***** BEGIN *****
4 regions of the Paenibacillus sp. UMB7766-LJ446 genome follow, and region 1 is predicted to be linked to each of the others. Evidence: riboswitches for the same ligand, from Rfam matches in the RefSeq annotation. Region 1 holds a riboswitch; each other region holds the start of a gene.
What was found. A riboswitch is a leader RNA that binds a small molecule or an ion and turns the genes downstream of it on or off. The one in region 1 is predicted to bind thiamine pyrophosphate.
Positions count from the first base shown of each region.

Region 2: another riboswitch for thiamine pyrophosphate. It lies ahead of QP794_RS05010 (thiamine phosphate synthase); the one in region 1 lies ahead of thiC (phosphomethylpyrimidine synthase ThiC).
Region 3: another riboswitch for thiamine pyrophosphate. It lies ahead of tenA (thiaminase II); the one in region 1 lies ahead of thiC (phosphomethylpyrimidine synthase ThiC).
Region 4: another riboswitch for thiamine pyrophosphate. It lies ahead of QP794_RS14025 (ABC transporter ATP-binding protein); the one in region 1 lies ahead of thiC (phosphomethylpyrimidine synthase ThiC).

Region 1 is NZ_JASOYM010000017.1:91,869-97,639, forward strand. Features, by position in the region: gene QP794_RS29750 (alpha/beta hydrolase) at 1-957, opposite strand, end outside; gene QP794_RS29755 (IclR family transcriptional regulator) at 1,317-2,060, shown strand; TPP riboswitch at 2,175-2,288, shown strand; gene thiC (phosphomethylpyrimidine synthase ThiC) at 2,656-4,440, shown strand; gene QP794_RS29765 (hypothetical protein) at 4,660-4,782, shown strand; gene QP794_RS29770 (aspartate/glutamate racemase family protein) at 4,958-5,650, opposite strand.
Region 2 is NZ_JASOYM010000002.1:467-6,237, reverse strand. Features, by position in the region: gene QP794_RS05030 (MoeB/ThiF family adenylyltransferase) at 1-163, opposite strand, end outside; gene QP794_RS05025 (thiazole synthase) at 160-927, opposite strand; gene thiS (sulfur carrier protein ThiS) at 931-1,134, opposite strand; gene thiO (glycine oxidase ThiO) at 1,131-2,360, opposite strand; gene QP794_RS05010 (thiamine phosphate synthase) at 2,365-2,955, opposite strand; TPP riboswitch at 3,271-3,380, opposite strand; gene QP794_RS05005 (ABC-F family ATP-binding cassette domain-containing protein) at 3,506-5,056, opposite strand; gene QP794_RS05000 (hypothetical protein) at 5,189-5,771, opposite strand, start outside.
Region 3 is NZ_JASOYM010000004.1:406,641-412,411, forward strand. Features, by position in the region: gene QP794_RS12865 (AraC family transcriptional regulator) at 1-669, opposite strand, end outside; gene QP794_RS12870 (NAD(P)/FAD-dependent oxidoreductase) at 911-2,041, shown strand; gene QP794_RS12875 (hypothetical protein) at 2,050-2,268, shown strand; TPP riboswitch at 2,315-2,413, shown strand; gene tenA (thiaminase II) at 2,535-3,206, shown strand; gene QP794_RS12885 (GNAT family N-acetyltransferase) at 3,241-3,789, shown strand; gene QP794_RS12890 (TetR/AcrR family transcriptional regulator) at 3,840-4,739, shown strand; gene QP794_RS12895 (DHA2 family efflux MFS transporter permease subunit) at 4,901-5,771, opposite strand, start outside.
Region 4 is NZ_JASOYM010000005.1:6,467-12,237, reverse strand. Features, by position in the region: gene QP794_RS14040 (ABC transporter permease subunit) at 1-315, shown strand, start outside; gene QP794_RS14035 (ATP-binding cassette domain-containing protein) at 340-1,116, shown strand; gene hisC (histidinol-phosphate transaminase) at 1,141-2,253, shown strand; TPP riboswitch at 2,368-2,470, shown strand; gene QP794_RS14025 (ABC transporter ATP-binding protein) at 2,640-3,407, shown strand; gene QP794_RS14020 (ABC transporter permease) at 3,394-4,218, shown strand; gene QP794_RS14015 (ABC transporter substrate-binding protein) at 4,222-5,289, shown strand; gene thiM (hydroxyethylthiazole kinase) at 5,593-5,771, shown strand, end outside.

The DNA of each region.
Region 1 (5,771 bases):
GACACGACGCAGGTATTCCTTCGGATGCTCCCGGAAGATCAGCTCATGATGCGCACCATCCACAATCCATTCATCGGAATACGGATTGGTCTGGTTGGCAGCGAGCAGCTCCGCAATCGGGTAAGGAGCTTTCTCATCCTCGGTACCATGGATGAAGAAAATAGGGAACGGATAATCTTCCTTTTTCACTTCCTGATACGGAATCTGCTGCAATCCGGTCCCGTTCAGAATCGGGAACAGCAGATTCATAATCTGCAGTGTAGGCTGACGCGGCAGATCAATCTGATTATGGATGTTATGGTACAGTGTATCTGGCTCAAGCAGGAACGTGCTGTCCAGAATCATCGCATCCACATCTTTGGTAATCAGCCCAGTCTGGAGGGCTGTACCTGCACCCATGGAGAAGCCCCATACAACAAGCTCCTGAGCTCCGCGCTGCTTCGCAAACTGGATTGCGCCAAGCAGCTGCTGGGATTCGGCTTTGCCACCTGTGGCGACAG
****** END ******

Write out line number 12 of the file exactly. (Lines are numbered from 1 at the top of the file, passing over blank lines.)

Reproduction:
Region 1 (5,771 bases):